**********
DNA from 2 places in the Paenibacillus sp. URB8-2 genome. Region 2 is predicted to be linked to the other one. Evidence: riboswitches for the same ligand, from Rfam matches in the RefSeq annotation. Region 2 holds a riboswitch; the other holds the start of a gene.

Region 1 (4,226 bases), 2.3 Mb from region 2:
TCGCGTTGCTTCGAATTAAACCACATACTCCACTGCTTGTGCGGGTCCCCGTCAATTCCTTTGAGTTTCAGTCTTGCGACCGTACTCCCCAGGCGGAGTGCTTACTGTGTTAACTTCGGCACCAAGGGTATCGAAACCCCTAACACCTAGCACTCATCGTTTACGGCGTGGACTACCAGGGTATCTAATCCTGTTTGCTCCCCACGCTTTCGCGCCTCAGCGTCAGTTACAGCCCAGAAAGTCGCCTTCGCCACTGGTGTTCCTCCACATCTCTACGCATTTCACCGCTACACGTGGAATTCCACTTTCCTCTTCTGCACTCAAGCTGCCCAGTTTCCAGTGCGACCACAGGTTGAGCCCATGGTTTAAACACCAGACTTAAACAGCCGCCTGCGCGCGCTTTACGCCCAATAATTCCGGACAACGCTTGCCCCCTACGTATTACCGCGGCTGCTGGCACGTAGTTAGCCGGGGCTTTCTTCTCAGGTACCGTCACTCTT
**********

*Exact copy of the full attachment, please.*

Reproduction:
DNA from 2 places in the Paenibacillus sp. URB8-2 genome. Region 2 is predicted to be linked to the other one. Evidence: riboswitches for the same ligand, from Rfam matches in the RefSeq annotation. Region 2 holds a riboswitch; the other holds the start of a gene.

Region 1 (4,226 bases), 2.3 Mb from region 2:
TCGCGTTGCTTCGAATTAAACCACATACTCCACTGCTTGTGCGGGTCCCCGTCAATTCCTTTGAGTTTCAGTCTTGCGACCGTACTCCCCAGGCGGAGTGCTTACTGTGTTAACTTCGGCACCAAGGGTATCGAAACCCCTAACACCTAGCACTCATCGTTTACGGCGTGGACTACCAGGGTATCTAATCCTGTTTGCTCCCCACGCTTTCGCGCCTCAGCGTCAGTTACAGCCCAGAAAGTCGCCTTCGCCACTGGTGTTCCTCCACATCTCTACGCATTTCACCGCTACACGTGGAATTCCACTTTCCTCTTCTGCACTCAAGCTGCCCAGTTTCCAGTGCGACCACAGGTTGAGCCCATGGTTTAAACACCAGACTTAAACAGCCGCCTGCGCGCGCTTTACGCCCAATAATTCCGGACAACGCTTGCCCCCTACGTATTACCGCGGCTGCTGGCACGTAGTTAGCCGGGGCTTTCTTCTCAGGTACCGTCACTCTT